Not All Rednecks

An Unpopular ~Opinion~ Truth

Redneck. What does that word conjure in your mind? More likely than not, you think of someone uneducated. Southern. Probably racist and proud of it.

You’re wrong.

We’re not all like that. In fact, most aren’t, but I’m not here to speak on behalf of every redneck in America. I’m only here to share my truth. American rednecks fall into two main categories. Northern, and Southern. We share a lot of the same culture. When I first moved to The South, I felt welcomed. It was comforting. After years of living in Urban sprawl, I felt at home again.

It’s the little things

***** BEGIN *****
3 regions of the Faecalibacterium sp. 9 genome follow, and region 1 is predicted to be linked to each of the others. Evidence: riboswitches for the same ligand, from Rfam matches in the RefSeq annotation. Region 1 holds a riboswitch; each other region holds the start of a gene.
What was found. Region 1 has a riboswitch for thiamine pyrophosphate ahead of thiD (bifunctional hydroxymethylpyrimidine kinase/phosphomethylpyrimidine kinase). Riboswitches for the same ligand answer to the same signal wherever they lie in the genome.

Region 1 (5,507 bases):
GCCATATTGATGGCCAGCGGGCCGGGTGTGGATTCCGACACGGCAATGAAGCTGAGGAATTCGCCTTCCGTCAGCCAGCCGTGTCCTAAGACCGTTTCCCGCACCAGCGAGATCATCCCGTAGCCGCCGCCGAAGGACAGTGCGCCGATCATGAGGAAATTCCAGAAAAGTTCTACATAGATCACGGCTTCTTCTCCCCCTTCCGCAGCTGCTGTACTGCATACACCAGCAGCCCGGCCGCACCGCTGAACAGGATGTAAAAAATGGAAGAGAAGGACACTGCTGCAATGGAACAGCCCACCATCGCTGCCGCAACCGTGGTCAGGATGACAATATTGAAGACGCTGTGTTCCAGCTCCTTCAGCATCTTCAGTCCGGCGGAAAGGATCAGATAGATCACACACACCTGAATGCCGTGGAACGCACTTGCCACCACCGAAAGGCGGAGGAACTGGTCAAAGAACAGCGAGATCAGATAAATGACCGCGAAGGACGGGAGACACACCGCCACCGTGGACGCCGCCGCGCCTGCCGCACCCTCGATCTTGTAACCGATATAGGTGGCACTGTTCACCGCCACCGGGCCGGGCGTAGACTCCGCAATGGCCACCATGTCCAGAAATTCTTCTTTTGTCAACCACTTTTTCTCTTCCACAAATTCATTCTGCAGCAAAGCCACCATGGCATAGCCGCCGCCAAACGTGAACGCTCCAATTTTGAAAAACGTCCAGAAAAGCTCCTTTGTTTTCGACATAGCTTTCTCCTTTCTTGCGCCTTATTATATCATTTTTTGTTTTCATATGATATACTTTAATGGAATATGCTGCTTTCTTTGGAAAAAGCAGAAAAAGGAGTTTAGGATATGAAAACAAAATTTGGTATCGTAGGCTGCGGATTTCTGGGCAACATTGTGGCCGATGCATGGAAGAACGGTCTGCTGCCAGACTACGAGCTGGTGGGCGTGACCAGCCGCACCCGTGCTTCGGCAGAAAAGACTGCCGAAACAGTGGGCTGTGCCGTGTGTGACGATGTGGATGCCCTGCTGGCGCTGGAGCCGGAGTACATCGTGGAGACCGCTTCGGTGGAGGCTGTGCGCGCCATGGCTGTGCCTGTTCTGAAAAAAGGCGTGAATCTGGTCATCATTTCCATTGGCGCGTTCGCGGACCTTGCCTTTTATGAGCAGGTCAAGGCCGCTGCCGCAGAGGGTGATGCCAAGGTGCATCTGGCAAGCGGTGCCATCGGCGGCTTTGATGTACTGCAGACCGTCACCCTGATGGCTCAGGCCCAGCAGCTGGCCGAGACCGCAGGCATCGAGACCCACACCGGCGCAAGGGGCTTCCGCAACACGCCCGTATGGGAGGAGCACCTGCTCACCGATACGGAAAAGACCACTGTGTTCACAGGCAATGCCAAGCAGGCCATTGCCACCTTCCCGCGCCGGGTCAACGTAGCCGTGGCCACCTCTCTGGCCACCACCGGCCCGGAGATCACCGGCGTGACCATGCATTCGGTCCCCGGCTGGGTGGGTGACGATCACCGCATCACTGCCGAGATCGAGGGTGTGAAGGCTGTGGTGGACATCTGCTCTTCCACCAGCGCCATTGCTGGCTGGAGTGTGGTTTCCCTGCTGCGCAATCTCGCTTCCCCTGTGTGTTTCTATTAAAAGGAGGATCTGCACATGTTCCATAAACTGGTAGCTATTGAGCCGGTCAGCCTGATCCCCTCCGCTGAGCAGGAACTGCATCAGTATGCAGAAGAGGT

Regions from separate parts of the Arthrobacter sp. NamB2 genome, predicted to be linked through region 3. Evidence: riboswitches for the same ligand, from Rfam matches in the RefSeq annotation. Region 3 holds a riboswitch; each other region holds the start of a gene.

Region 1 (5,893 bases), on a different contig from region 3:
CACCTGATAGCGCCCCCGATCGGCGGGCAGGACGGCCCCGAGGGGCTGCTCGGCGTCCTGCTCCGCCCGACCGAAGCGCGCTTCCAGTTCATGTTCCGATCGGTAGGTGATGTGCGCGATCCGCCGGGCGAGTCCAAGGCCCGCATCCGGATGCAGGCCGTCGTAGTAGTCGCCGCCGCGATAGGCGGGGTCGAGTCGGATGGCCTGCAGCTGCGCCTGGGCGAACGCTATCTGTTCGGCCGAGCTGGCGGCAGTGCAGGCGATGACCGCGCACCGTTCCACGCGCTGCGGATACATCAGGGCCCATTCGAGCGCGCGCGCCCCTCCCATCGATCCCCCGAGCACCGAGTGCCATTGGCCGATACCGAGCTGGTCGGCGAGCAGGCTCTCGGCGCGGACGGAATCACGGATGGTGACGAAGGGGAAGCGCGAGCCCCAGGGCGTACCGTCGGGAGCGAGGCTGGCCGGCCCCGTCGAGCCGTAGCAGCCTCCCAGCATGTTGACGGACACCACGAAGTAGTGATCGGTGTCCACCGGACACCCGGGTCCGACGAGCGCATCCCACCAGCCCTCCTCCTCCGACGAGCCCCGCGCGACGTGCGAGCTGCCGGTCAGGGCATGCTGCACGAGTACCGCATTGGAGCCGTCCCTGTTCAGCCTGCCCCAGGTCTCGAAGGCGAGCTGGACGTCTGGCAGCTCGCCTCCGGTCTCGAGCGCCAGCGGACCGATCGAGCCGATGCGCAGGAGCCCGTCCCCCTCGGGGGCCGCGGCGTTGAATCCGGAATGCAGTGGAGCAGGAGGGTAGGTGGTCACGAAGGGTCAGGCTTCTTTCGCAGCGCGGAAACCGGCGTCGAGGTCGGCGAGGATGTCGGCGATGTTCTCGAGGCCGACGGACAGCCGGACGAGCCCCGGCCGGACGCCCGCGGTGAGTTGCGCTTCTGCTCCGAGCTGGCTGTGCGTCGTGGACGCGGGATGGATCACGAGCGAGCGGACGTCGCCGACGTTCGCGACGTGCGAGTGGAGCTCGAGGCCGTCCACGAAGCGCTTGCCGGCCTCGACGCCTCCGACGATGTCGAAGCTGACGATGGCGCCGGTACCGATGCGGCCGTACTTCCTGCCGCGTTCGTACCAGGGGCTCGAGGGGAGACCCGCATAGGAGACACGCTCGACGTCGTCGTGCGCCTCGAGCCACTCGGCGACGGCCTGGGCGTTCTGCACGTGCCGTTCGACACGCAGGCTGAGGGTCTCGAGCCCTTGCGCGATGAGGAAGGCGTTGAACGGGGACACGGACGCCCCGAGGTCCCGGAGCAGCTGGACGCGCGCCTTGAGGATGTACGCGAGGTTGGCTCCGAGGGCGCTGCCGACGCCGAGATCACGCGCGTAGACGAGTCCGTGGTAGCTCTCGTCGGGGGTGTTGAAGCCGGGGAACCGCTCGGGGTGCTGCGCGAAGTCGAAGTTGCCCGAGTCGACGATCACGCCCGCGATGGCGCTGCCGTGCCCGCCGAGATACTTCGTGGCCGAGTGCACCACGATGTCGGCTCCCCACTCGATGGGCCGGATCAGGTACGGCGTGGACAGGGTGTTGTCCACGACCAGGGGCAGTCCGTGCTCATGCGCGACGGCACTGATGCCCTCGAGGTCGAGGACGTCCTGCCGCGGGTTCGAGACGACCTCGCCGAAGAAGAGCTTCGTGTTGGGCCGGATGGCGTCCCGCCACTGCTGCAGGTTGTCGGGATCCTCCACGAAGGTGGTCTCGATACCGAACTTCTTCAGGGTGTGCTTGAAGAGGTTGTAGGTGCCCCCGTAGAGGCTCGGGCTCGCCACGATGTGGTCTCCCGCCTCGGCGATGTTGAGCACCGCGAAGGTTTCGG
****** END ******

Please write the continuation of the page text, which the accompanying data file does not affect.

I grew up poor. That’s no secret. My mom worked 3 jobs, and put herself through college, trying to make ends meet and make a better life for my little sister and I. My childhood was a cultural hodgepodge. My family is from Mexico; we’re from the mountains and always have been. The first european blood only entered our bloodline 5 generations ago, with mi Bisabuelo. I’m the 3rd generation born in America; we’ve barely been here a hundred years. When we moved here, we moved to the closest place that felt like home. The mountains. Upstate NY to be precise. Colder than we’re used to, but mi familia have always been hearty folk. Before I was born, mi madre, she moved to New Jersey. But by that time, we’d already become what y’all would call rednecks. We used that term with pride. I grew up in New Jersey, a combination of four cultures. Redneck American. Mexican. Czech (My mother’s mother’s mother). And just a little bit of that quintessential Jersey rage. My grandmother, who we sometimes called Abuelita, sometimes Baba (short for Babička), lived with us, and always made sure we knew where we came from. Cultural identity, pride in our heritage, it was crucial. We switched easily from Spanish to Czech to English, with some Nahuatl thrown in for fun. But we were also rednecks. I grew up learning to shoot, to hunt, to fish. By the time I was 5, I could skin and clean a deer, catch and cook my own dinner on the shores of the lake we held our summer family gathering at in Upstate NY. I have fond memories of those times.